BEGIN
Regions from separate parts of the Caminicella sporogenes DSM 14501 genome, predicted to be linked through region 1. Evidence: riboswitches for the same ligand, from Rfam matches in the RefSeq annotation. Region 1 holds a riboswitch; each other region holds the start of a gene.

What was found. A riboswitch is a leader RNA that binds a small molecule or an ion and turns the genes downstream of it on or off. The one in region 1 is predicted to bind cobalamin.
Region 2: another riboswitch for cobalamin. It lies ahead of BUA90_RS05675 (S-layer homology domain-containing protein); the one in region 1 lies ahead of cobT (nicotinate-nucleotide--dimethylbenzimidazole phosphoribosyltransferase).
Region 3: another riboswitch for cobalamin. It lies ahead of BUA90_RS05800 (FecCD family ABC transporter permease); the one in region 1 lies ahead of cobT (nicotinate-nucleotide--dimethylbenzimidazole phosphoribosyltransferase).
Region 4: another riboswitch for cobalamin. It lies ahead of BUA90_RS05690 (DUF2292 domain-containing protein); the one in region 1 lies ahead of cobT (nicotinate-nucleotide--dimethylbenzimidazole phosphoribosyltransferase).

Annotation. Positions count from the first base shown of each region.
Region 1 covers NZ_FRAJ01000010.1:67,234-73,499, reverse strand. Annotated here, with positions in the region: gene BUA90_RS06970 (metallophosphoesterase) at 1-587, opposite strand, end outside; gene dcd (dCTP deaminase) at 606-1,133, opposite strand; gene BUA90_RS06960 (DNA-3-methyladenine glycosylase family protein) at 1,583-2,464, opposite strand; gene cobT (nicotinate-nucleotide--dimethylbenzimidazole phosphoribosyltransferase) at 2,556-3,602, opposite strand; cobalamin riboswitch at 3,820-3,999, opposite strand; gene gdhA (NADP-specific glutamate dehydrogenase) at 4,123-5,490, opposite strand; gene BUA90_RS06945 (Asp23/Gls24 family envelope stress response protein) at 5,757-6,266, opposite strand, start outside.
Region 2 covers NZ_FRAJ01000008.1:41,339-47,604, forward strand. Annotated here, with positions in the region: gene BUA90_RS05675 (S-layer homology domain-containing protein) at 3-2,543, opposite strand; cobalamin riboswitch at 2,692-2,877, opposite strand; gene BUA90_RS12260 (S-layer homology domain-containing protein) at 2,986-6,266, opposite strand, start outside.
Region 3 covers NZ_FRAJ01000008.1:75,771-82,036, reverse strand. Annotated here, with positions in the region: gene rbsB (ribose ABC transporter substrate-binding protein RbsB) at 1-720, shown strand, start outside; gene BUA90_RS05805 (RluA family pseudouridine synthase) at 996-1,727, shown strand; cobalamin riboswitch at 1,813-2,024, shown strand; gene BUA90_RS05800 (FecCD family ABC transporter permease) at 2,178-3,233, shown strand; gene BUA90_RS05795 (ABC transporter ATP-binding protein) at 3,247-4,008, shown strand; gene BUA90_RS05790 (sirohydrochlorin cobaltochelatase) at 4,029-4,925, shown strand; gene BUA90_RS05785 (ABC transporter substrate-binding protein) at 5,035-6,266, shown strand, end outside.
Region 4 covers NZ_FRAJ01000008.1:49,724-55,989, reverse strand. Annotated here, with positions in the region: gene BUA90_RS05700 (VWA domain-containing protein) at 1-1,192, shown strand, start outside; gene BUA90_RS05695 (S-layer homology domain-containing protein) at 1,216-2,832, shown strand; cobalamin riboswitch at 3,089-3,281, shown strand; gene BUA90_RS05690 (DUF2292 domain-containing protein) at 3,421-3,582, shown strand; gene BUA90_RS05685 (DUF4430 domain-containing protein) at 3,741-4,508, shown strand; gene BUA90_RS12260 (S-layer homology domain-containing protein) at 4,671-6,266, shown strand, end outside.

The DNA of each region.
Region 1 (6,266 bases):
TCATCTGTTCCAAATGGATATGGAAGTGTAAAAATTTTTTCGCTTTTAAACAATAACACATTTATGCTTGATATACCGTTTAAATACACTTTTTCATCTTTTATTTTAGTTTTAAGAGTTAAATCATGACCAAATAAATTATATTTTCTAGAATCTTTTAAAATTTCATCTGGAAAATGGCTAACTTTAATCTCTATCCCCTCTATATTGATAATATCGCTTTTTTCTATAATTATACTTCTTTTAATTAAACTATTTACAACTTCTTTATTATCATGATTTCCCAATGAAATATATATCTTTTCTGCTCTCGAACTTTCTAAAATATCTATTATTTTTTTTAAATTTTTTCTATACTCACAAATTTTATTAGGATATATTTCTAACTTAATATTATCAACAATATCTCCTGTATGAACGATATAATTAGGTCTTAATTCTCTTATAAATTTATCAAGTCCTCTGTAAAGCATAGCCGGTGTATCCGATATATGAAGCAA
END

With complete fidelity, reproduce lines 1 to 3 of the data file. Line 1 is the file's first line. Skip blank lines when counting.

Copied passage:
Regions from separate parts of the Caminicella sporogenes DSM 14501 genome, predicted to be linked through region 1. Evidence: riboswitches for the same ligand, from Rfam matches in the RefSeq annotation. Region 1 holds a riboswitch; each other region holds the start of a gene.

What was found. A riboswitch is a leader RNA that binds a small molecule or an ion and turns the genes downstream of it on or off. The one in region 1 is predicted to bind cobalamin.
Region 2: another riboswitch for cobalamin. It lies ahead of BUA90_RS05675 (S-layer homology domain-containing protein); the one in region 1 lies ahead of cobT (nicotinate-nucleotide--dimethylbenzimidazole phosphoribosyltransferase).